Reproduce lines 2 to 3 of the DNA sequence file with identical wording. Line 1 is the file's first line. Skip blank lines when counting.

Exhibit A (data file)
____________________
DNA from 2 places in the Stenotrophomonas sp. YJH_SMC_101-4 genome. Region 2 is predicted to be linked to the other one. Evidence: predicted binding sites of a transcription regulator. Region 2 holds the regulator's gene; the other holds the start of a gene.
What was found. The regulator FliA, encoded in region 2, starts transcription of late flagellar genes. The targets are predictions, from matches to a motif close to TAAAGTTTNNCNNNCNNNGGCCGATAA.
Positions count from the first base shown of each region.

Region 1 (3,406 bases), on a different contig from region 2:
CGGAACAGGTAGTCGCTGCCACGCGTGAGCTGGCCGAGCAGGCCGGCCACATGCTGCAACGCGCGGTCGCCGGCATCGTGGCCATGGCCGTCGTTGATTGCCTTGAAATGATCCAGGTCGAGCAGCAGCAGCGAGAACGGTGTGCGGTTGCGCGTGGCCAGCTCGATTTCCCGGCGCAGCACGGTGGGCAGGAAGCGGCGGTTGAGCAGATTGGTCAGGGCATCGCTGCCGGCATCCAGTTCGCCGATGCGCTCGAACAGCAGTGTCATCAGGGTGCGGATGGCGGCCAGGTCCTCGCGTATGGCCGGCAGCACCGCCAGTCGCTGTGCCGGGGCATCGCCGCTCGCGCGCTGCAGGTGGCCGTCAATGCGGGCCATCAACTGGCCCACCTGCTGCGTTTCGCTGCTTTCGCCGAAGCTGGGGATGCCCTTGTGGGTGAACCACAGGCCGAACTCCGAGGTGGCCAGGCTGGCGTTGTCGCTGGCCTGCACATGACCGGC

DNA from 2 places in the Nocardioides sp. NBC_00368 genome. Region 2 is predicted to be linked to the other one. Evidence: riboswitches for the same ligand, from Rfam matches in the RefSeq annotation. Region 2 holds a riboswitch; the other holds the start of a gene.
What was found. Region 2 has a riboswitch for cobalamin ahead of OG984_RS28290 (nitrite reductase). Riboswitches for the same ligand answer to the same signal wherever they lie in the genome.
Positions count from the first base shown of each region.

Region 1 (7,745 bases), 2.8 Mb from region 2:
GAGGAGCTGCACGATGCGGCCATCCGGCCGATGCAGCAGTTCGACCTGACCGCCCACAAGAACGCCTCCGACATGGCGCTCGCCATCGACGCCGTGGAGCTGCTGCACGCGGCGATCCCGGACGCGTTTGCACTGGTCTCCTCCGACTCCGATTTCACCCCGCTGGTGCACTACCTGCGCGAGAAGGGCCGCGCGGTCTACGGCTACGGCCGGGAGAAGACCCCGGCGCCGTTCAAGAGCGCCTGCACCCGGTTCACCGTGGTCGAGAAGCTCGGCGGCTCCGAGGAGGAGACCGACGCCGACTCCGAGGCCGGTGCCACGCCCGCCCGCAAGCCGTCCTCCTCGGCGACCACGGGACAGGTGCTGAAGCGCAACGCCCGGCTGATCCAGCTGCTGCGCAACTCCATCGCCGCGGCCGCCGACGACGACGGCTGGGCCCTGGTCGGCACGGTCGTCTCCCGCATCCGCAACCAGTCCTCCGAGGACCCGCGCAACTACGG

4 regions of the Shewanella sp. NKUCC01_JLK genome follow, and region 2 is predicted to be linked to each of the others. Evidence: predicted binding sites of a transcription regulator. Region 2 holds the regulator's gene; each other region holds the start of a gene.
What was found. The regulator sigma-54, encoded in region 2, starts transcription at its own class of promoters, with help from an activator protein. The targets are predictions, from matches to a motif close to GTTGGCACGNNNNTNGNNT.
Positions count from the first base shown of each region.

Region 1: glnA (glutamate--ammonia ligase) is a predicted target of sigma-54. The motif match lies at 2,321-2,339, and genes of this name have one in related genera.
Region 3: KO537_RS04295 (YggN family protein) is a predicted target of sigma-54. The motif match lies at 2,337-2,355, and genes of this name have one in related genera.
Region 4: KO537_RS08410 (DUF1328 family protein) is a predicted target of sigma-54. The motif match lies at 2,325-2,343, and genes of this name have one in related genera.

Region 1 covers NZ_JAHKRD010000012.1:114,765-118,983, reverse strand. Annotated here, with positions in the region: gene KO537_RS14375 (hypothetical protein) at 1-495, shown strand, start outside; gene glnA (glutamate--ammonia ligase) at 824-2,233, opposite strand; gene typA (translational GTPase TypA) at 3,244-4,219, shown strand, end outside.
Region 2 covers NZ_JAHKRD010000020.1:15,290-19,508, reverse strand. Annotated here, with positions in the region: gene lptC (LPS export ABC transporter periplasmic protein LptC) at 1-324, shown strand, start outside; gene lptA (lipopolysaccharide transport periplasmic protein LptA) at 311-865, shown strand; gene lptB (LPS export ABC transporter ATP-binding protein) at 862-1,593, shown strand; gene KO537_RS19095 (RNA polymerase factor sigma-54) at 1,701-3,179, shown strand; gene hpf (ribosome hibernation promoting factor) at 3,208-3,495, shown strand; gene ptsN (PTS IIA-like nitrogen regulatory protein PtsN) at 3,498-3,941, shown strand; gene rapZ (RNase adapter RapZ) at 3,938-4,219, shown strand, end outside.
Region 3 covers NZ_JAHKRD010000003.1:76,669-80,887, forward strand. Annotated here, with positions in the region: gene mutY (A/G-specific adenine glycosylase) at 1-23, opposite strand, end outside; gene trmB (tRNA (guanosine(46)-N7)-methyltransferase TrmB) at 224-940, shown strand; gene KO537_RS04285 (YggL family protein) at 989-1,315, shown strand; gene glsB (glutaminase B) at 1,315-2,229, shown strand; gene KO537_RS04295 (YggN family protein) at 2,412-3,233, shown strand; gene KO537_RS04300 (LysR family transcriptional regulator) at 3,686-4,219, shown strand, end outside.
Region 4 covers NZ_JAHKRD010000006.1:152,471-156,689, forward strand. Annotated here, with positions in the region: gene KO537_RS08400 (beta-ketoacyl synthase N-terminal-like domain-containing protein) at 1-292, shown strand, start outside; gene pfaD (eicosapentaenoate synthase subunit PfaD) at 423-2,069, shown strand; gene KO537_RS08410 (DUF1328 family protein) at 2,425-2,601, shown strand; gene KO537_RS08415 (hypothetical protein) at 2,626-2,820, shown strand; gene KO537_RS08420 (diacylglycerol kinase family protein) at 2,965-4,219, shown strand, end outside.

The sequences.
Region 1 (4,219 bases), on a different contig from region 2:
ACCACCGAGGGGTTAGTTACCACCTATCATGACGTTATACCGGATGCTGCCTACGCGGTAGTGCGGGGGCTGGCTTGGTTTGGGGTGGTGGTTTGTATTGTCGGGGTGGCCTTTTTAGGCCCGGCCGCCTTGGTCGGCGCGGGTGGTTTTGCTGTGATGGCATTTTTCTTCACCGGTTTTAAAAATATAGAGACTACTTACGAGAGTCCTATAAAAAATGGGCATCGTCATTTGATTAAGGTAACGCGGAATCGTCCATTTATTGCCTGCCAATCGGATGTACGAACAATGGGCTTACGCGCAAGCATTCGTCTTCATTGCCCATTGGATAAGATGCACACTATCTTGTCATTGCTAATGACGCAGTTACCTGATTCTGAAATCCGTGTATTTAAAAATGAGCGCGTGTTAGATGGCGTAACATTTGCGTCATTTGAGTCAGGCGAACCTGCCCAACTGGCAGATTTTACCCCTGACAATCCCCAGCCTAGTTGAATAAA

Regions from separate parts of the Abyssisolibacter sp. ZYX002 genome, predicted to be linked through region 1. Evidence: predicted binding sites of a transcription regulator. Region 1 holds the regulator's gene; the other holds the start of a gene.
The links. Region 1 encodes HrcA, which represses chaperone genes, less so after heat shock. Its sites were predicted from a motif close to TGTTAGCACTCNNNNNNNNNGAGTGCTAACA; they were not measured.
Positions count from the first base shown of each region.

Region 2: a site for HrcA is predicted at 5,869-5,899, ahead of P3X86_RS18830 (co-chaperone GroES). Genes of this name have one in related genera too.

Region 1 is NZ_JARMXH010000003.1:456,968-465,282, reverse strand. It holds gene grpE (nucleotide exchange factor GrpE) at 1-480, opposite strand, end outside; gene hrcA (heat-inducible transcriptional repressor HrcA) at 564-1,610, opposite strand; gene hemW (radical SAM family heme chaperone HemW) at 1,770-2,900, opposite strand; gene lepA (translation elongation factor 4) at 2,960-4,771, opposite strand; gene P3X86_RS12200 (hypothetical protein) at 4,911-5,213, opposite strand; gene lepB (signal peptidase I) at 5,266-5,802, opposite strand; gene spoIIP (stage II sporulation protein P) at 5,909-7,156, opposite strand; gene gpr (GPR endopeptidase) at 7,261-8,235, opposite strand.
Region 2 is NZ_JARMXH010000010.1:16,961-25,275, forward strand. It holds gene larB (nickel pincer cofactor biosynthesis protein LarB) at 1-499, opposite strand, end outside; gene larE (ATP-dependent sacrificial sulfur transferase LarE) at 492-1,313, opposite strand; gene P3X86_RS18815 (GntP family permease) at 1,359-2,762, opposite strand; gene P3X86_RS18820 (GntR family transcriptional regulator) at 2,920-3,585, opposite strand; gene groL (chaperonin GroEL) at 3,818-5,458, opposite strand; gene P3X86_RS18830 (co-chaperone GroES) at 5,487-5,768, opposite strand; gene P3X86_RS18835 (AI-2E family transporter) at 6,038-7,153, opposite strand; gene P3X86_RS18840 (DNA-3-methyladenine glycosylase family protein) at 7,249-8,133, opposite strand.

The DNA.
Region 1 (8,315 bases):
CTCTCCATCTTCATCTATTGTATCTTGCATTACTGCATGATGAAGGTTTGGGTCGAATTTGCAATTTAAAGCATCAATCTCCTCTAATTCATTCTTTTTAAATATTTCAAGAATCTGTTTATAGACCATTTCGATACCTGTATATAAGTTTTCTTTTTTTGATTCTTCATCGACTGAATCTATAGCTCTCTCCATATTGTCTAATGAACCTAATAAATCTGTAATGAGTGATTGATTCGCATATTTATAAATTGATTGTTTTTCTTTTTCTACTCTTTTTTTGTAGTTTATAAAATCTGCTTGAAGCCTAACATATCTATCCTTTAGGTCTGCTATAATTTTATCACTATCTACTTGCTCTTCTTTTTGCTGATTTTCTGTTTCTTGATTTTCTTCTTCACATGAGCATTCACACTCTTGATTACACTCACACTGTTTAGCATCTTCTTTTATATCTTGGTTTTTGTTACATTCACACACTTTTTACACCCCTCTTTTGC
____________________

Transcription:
What was found. The regulator FliA, encoded in region 2, starts transcription of late flagellar genes. The targets are predictions, from matches to a motif close to TAAAGTTTNNCNNNCNNNGGCCGATAA.
Positions count from the first base shown of each region.